Virtual reality is finally making its way into the mainstream, and NextVR is one of the companies ready to tap into the sports opportunities.
"There was radio, there was the TV, now there is VR," says Brad Allen, executive chairman of NextVR. "We should have 10 million products out by this time next year."
In February, NextVR partnered with the NHL to bring the 2015 Stadium Series game between the San Jose Sharks and Los Angeles Kings to the virtual stage. Then in July, it worked with the International Champions Cup to stream Manchester United's 3-1 victory against FC Barcelona.
Although Allen was hesitant to say when we would see an NFL game streamed in virtual reality, he confirmed that the two other leagues among the big four of pro sports are coming soon.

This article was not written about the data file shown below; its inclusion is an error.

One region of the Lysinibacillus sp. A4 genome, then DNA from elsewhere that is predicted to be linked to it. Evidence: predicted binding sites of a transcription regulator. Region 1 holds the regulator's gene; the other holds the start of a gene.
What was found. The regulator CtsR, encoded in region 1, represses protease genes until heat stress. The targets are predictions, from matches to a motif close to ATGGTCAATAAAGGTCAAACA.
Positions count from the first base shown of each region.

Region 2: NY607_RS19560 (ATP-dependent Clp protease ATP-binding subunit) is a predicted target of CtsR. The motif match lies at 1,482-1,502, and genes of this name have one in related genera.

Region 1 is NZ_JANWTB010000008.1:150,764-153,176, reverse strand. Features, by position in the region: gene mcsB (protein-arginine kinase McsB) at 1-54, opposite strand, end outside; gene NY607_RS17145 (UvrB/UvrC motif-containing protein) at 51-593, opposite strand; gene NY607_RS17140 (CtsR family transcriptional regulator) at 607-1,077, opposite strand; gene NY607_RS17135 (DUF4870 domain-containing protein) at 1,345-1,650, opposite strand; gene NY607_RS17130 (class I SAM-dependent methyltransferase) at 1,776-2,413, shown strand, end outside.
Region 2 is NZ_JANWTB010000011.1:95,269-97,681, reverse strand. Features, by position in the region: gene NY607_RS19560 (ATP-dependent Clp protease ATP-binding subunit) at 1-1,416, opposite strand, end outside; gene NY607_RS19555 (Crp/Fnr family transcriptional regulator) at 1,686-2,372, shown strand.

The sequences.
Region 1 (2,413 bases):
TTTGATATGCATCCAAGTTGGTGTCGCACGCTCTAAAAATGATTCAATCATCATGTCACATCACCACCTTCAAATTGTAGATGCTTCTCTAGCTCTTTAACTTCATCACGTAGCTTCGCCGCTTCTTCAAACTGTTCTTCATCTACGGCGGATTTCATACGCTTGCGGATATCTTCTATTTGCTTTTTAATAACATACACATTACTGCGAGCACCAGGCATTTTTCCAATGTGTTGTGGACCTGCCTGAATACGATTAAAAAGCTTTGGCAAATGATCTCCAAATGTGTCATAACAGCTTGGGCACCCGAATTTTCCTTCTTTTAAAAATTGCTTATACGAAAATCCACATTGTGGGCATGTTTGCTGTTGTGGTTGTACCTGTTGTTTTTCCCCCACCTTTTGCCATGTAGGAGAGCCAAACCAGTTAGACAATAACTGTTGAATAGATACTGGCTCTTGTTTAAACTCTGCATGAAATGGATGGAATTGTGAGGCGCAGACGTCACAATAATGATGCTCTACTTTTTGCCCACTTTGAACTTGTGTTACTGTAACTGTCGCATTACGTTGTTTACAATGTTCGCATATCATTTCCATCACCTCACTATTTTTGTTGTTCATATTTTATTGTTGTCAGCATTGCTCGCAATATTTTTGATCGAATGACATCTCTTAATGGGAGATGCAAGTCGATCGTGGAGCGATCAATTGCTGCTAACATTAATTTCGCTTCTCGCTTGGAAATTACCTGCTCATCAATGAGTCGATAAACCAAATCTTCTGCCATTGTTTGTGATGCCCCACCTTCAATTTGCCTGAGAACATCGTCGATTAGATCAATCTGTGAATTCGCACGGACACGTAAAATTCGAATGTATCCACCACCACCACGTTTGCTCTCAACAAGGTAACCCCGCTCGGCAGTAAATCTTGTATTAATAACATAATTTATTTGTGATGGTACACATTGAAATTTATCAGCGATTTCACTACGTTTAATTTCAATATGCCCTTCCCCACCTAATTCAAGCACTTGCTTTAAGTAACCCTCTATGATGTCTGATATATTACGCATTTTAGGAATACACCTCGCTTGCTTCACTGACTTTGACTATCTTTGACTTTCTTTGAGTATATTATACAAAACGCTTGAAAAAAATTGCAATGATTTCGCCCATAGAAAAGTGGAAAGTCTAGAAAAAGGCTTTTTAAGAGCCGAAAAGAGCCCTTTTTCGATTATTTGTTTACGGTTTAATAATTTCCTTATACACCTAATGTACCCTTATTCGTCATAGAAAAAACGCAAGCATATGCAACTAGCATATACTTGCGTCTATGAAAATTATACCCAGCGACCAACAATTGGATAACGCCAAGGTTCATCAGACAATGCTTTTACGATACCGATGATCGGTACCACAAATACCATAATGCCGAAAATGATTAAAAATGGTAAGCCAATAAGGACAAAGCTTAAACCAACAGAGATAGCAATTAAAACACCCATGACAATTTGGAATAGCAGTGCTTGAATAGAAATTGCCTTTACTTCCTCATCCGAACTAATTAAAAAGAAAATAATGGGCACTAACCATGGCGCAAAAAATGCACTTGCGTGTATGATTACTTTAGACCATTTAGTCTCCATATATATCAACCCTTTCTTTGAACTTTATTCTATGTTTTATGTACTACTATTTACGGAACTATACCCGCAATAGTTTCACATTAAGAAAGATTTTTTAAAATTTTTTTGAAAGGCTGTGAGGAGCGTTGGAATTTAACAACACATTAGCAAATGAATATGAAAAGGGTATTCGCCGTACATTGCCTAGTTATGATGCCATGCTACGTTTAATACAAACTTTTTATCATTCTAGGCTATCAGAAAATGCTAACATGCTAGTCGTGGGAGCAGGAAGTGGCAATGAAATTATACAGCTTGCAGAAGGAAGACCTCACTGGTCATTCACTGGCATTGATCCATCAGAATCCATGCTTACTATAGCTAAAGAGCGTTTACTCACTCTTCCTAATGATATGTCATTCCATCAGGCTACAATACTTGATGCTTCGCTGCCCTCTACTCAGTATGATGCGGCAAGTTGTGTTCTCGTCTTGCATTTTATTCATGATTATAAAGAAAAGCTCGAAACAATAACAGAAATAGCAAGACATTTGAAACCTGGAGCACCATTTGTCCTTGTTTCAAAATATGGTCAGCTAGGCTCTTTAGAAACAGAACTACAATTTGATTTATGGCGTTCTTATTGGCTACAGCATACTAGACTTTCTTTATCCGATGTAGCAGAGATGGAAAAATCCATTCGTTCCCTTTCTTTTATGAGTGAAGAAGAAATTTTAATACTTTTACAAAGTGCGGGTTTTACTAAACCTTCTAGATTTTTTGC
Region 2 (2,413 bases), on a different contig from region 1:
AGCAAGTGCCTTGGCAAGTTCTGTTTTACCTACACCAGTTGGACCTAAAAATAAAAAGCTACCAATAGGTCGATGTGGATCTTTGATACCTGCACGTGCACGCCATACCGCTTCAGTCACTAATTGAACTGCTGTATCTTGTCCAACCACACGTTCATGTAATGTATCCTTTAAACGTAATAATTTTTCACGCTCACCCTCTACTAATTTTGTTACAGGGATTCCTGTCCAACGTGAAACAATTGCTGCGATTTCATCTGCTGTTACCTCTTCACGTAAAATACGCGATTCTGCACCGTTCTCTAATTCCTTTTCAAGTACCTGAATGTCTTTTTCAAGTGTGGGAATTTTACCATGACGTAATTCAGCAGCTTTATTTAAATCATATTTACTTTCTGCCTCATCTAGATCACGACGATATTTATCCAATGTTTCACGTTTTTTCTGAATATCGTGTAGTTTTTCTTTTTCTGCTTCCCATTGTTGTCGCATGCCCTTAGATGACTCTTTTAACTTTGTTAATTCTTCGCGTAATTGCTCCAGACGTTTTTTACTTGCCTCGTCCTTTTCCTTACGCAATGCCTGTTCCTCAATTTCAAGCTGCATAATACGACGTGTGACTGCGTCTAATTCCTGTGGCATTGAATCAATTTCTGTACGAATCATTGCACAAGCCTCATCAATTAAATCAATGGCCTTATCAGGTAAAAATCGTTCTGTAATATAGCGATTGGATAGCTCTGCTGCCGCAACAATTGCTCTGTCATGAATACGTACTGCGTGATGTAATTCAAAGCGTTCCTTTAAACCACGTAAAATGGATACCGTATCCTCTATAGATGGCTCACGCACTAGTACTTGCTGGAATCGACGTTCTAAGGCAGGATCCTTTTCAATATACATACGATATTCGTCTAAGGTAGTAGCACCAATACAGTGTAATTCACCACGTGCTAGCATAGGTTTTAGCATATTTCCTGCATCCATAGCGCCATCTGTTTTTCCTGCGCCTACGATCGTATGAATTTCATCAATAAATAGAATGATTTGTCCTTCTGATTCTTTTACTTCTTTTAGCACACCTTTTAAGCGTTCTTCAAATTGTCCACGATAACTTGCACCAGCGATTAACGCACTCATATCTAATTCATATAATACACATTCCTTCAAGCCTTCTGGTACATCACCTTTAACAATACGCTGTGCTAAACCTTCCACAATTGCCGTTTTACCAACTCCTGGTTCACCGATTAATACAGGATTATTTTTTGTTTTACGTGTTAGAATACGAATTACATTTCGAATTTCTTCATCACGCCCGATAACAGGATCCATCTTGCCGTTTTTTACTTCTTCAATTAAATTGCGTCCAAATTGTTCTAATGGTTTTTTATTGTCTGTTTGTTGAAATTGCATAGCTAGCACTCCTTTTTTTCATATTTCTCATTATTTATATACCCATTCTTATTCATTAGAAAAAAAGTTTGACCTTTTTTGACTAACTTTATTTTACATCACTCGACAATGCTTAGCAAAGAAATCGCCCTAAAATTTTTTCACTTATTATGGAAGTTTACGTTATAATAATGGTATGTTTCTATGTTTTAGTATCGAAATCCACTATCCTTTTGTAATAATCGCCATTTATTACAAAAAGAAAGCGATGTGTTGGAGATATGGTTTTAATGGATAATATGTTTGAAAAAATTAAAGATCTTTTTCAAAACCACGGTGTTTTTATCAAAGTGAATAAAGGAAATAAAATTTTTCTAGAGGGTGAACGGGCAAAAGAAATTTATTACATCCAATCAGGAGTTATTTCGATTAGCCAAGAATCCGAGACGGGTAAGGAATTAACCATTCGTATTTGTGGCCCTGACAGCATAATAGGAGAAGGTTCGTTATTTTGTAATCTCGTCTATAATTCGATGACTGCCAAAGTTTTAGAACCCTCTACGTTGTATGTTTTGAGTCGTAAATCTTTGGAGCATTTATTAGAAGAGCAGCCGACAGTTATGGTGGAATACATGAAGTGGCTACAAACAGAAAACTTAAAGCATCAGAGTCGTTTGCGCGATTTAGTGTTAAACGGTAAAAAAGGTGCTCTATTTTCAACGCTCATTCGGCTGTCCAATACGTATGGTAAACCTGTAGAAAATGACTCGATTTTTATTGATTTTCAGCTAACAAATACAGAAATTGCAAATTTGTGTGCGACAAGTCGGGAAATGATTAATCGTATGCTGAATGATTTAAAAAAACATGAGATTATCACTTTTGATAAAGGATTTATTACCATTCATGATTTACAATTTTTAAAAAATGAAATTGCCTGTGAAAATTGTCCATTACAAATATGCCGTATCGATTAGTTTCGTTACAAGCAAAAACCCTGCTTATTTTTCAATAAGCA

"From the start we have looked to engage all the stakeholders," Allen says. "We've worked with the NBA, NHL, MLB, NASCAR, you name it."
The biggest obstacle for VR, according to Allen, is overcoming resolution deficiencies in mobile phones.
"Most phones are about 2K resolution," he says. "We are shooting in 6K with these cameras."
Fortunately for prospective virtual sports fans, NextVR has its roots in data compression and transmission.
Additionally, several different VR headsets are set to make their debut next year. Samsung's newest, consumer-ready Gear VR headset is scheduled to be released before Black Friday. HTC/Valves' Vive and Sony's Project Morpheus are expected to follow.
Another major component to capturing a live sports event in an immersive way is delivering quality sound. Allen says NextVR is using high-tech microphones and binaural audio to enhance its live streams.